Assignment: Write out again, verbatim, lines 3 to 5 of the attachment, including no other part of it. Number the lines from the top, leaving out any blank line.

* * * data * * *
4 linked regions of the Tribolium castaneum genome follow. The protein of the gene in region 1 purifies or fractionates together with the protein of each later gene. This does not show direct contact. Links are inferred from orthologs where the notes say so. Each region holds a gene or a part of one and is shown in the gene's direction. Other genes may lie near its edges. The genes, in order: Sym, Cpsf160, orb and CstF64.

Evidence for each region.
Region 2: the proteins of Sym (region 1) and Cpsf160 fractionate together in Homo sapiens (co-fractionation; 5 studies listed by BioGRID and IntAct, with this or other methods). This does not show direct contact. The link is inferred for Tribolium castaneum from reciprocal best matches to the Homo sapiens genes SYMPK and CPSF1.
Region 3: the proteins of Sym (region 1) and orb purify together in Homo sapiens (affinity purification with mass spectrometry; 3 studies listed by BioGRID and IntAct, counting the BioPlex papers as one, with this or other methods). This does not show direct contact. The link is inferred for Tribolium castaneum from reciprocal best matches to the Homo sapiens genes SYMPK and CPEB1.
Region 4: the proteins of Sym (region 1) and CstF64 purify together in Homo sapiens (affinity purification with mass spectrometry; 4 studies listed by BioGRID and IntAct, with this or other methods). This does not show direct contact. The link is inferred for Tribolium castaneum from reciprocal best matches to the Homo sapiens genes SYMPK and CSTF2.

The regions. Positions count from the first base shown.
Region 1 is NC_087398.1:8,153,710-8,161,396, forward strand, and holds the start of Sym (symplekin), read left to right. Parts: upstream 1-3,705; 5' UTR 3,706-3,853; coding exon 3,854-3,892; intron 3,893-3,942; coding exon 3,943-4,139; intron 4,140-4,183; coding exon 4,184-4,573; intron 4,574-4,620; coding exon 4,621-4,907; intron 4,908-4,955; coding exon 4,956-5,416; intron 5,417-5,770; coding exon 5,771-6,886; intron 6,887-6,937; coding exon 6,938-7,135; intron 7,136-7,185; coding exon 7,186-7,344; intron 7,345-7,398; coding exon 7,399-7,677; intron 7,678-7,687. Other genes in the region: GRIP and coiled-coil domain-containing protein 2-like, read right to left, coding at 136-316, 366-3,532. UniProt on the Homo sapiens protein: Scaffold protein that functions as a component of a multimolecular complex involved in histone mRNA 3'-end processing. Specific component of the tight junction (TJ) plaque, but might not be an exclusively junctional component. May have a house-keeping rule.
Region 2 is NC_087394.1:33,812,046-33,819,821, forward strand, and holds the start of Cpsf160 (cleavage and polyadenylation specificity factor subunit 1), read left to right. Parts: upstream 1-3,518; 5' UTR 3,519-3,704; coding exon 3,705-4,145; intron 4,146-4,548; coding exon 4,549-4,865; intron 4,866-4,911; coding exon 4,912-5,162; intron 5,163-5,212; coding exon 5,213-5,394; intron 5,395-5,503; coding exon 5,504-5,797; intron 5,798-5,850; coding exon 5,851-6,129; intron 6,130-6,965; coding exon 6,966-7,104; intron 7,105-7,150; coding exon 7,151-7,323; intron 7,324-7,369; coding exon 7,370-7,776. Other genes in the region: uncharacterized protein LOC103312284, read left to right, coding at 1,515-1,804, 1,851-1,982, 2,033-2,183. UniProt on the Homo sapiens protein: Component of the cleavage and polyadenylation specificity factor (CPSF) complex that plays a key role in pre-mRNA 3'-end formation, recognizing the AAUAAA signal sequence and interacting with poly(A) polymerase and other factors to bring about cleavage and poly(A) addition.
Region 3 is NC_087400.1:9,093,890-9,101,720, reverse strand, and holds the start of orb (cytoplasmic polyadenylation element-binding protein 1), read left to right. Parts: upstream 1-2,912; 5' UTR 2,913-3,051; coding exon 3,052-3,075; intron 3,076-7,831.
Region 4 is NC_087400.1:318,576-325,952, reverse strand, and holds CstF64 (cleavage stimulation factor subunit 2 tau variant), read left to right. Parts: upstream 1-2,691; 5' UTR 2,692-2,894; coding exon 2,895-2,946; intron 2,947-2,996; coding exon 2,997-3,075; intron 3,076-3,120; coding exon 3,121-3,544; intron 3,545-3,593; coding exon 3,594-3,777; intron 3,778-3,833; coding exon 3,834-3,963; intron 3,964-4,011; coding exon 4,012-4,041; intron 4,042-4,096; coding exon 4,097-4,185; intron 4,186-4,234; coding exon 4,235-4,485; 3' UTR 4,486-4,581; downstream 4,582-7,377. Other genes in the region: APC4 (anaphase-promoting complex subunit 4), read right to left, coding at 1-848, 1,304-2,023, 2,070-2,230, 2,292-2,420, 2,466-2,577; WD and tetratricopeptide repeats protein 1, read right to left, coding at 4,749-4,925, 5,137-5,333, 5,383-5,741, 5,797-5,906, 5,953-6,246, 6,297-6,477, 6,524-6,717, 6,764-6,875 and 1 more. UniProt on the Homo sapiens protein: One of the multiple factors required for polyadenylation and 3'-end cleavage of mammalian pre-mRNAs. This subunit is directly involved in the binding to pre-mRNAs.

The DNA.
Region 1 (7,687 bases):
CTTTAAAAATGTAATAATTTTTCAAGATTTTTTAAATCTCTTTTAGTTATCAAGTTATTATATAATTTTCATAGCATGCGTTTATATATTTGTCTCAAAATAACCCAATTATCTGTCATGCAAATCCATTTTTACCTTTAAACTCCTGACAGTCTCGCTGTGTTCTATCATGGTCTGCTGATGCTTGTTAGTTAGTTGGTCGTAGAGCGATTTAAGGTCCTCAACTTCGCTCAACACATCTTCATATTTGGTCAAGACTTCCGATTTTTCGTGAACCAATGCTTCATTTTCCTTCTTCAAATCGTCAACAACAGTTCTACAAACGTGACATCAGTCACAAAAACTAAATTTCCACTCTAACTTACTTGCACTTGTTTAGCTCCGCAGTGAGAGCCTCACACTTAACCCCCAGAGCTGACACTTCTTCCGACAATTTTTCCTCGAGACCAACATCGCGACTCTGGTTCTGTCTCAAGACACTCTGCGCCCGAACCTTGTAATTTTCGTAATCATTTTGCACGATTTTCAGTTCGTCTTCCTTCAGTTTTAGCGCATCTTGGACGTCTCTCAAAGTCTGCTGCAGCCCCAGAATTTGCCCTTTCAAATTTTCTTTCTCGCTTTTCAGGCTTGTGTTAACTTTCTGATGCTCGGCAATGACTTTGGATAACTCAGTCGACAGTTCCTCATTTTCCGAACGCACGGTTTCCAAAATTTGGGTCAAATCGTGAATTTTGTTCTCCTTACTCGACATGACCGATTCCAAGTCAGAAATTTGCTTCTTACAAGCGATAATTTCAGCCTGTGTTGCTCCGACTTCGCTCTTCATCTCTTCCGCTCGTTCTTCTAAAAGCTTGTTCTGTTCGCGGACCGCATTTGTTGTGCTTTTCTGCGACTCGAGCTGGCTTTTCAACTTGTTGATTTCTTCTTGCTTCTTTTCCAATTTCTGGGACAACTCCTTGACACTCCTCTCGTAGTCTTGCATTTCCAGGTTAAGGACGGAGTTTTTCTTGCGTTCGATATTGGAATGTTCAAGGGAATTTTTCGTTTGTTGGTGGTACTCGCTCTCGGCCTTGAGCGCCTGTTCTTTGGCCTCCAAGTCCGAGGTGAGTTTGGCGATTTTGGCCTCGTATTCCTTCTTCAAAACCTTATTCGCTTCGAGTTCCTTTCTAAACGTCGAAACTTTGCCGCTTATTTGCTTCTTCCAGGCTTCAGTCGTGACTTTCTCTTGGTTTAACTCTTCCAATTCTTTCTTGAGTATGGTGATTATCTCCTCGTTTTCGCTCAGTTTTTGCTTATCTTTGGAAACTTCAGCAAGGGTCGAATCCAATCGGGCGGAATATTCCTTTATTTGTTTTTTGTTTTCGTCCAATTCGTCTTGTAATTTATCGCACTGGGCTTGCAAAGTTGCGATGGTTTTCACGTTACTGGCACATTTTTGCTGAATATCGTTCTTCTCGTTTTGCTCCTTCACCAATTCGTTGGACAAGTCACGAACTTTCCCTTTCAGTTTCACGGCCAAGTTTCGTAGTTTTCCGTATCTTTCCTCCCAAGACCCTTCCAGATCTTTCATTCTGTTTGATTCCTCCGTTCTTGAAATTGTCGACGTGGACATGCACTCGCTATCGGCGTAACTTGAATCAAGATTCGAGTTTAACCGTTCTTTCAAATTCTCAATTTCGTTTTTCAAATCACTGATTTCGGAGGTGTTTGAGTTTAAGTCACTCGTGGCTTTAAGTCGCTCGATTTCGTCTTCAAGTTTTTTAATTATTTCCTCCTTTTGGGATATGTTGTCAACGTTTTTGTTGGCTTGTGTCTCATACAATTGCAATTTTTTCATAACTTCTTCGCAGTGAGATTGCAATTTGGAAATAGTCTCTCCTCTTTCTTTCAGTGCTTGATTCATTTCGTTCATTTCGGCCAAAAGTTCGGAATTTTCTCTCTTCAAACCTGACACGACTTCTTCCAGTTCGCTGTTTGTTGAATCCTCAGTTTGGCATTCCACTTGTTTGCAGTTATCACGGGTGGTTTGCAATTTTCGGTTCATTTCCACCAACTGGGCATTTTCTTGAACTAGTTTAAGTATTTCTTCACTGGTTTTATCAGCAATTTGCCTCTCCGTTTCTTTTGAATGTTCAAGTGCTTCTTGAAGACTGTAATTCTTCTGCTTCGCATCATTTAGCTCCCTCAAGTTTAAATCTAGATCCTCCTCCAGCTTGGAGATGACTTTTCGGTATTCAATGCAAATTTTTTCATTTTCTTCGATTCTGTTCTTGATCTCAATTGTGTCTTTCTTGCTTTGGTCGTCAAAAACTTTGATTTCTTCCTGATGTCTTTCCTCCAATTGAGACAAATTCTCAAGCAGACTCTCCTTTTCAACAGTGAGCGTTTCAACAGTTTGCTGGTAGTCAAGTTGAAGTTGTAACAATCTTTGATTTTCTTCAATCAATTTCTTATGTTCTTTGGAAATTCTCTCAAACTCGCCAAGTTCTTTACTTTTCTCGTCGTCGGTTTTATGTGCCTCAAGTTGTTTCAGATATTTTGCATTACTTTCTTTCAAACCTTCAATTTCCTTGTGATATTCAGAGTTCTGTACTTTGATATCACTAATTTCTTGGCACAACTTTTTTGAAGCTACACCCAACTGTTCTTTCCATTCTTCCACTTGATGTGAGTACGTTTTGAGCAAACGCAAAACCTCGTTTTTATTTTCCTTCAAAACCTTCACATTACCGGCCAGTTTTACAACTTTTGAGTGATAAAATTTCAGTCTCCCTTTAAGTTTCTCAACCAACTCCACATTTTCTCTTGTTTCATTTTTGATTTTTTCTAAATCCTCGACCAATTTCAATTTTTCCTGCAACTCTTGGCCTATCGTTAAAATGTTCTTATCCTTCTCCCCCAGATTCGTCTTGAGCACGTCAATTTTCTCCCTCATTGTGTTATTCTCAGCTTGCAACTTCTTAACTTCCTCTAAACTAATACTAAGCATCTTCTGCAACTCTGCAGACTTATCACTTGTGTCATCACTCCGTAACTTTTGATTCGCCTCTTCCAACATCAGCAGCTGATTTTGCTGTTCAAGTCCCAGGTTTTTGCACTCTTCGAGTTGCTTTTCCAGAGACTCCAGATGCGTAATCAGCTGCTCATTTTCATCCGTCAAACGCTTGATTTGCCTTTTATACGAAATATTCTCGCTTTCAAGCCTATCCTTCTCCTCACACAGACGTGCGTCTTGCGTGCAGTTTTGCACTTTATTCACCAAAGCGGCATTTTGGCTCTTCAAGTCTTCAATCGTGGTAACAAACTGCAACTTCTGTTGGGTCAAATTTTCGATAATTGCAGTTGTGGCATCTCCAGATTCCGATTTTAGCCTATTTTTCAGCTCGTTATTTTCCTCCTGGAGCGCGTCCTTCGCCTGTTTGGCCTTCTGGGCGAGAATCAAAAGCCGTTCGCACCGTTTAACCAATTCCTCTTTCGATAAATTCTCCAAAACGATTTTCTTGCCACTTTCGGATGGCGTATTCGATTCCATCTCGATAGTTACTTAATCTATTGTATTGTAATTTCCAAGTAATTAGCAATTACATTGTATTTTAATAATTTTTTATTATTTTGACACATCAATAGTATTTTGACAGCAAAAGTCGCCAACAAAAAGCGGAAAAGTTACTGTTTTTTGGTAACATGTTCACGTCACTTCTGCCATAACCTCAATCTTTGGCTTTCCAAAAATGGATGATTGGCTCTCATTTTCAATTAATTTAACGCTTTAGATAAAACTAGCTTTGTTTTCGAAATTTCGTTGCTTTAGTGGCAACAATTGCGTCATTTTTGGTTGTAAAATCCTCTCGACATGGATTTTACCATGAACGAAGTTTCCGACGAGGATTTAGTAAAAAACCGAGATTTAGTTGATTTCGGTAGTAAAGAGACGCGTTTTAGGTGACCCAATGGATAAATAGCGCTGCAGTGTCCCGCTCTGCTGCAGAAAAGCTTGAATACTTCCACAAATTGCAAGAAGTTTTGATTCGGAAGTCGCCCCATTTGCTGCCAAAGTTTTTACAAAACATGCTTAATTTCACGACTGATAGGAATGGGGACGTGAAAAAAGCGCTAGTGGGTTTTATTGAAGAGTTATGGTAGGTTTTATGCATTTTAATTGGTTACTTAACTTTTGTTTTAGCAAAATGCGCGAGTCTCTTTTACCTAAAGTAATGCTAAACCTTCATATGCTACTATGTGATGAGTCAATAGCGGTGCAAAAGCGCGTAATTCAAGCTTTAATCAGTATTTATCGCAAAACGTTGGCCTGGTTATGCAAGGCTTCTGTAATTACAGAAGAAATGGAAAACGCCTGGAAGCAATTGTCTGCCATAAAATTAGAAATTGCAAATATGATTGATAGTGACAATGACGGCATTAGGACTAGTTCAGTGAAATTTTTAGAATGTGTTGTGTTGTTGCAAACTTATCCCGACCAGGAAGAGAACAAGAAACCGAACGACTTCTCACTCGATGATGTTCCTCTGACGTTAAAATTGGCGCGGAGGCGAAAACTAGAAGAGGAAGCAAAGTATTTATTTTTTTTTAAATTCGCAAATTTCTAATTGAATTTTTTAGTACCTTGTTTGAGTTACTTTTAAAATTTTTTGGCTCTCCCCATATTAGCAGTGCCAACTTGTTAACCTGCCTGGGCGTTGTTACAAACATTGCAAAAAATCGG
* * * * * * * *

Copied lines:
Region 2: the proteins of Sym (region 1) and Cpsf160 fractionate together in Homo sapiens (co-fractionation; 5 studies listed by BioGRID and IntAct, with this or other methods). This does not show direct contact. The link is inferred for Tribolium castaneum from reciprocal best matches to the Homo sapiens genes SYMPK and CPSF1.
Region 3: the proteins of Sym (region 1) and orb purify together in Homo sapiens (affinity purification with mass spectrometry; 3 studies listed by BioGRID and IntAct, counting the BioPlex papers as one, with this or other methods). This does not show direct contact. The link is inferred for Tribolium castaneum from reciprocal best matches to the Homo sapiens genes SYMPK and CPEB1.
Region 4: the proteins of Sym (region 1) and CstF64 purify together in Homo sapiens (affinity purification with mass spectrometry; 4 studies listed by BioGRID and IntAct, with this or other methods). This does not show direct contact. The link is inferred for Tribolium castaneum from reciprocal best matches to the Homo sapiens genes SYMPK and CSTF2.